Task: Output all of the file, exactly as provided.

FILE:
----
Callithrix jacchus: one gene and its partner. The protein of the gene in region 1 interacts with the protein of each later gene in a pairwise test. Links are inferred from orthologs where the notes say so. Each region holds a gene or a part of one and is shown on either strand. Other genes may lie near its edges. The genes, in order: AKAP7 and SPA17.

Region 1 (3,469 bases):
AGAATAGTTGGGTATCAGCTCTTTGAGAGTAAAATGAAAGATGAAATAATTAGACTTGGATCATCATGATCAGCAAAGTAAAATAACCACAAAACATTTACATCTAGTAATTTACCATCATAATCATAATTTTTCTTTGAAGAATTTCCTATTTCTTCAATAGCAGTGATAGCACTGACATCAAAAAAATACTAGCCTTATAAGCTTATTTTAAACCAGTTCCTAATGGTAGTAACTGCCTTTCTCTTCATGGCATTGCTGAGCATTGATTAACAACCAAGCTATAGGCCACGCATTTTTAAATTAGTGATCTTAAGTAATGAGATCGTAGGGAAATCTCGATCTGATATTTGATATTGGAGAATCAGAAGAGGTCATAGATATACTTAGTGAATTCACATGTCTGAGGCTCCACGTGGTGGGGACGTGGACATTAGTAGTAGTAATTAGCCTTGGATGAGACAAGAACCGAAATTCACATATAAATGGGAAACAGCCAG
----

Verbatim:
Callithrix jacchus: one gene and its partner. The protein of the gene in region 1 interacts with the protein of each later gene in a pairwise test. Links are inferred from orthologs where the notes say so. Each region holds a gene or a part of one and is shown on either strand. Other genes may lie near its edges. The genes, in order: AKAP7 and SPA17.

Region 1 (3,469 bases):
AGAATAGTTGGGTATCAGCTCTTTGAGAGTAAAATGAAAGATGAAATAATTAGACTTGGATCATCATGATCAGCAAAGTAAAATAACCACAAAACATTTACATCTAGTAATTTACCATCATAATCATAATTTTTCTTTGAAGAATTTCCTATTTCTTCAATAGCAGTGATAGCACTGACATCAAAAAAATACTAGCCTTATAAGCTTATTTTAAACCAGTTCCTAATGGTAGTAACTGCCTTTCTCTTCATGGCATTGCTGAGCATTGATTAACAACCAAGCTATAGGCCACGCATTTTTAAATTAGTGATCTTAAGTAATGAGATCGTAGGGAAATCTCGATCTGATATTTGATATTGGAGAATCAGAAGAGGTCATAGATATACTTAGTGAATTCACATGTCTGAGGCTCCACGTGGTGGGGACGTGGACATTAGTAGTAGTAATTAGCCTTGGATGAGACAAGAACCGAAATTCACATATAAATGGGAAACAGCCAG